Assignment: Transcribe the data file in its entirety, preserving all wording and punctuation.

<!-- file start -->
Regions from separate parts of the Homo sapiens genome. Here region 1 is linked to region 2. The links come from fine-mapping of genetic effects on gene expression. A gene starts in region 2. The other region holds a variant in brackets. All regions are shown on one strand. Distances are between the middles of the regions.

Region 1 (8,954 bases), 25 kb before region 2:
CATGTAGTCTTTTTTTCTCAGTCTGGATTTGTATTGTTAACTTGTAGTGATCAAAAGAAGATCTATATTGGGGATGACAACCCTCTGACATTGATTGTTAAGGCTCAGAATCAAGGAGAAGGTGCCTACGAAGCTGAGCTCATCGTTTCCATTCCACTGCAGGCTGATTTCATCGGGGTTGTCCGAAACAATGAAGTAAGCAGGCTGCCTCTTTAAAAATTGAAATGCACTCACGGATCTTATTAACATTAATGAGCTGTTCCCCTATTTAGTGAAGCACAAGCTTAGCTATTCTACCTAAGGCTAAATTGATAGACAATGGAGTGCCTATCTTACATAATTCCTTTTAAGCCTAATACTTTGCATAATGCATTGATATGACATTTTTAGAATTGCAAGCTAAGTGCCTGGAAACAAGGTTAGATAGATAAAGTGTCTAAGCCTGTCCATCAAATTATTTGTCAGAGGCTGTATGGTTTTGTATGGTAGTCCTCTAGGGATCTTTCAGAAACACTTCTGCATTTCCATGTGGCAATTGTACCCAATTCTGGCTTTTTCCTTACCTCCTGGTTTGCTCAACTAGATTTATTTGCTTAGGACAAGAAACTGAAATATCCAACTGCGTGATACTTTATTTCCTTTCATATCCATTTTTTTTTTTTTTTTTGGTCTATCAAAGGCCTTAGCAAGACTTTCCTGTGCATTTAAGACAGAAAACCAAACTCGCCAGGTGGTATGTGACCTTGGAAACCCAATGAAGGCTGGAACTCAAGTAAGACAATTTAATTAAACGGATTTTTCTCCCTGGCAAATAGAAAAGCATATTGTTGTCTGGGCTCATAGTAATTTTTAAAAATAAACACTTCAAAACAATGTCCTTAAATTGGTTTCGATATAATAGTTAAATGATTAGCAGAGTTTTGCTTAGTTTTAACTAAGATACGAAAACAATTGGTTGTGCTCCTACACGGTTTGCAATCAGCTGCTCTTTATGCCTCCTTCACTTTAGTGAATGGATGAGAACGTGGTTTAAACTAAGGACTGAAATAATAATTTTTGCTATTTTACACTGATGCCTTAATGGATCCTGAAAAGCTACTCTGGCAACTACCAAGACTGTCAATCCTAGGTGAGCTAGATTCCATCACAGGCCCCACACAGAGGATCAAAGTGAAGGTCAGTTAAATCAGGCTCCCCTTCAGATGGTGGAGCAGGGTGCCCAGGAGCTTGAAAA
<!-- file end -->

Regions from separate parts of the Homo sapiens genome. Here region 1 is linked to region 2. The links come from fine-mapping of genetic effects on gene expression. A gene starts in region 2. The other region holds a variant in brackets. All regions are shown on one strand. Distances are between the middles of the regions.

Region 1 (8,954 bases), 25 kb before region 2:
CATGTAGTCTTTTTTTCTCAGTCTGGATTTGTATTGTTAACTTGTAGTGATCAAAAGAAGATCTATATTGGGGATGACAACCCTCTGACATTGATTGTTAAGGCTCAGAATCAAGGAGAAGGTGCCTACGAAGCTGAGCTCATCGTTTCCATTCCACTGCAGGCTGATTTCATCGGGGTTGTCCGAAACAATGAAGTAAGCAGGCTGCCTCTTTAAAAATTGAAATGCACTCACGGATCTTATTAACATTAATGAGCTGTTCCCCTATTTAGTGAAGCACAAGCTTAGCTATTCTACCTAAGGCTAAATTGATAGACAATGGAGTGCCTATCTTACATAATTCCTTTTAAGCCTAATACTTTGCATAATGCATTGATATGACATTTTTAGAATTGCAAGCTAAGTGCCTGGAAACAAGGTTAGATAGATAAAGTGTCTAAGCCTGTCCATCAAATTATTTGTCAGAGGCTGTATGGTTTTGTATGGTAGTCCTCTAGGGATCTTTCAGAAACACTTCTGCATTTCCATGTGGCAATTGTACCCAATTCTGGCTTTTTCCTTACCTCCTGGTTTGCTCAACTAGATTTATTTGCTTAGGACAAGAAACTGAAATATCCAACTGCGTGATACTTTATTTCCTTTCATATCCATTTTTTTTTTTTTTTTTGGTCTATCAAAGGCCTTAGCAAGACTTTCCTGTGCATTTAAGACAGAAAACCAAACTCGCCAGGTGGTATGTGACCTTGGAAACCCAATGAAGGCTGGAACTCAAGTAAGACAATTTAATTAAACGGATTTTTCTCCCTGGCAAATAGAAAAGCATATTGTTGTCTGGGCTCATAGTAATTTTTAAAAATAAACACTTCAAAACAATGTCCTTAAATTGGTTTCGATATAATAGTTAAATGATTAGCAGAGTTTTGCTTAGTTTTAACTAAGATACGAAAACAATTGGTTGTGCTCCTACACGGTTTGCAATCAGCTGCTCTTTATGCCTCCTTCACTTTAGTGAATGGATGAGAACGTGGTTTAAACTAAGGACTGAAATAATAATTTTTGCTATTTTACACTGATGCCTTAATGGATCCTGAAAAGCTACTCTGGCAACTACCAAGACTGTCAATCCTAGGTGAGCTAGATTCCATCACAGGCCCCACACAGAGGATCAAAGTGAAGGTCAGTTAAATCAGGCTCCCCTTCAGATGGTGGAGCAGGGTGCCCAGGAGCTTGAAAA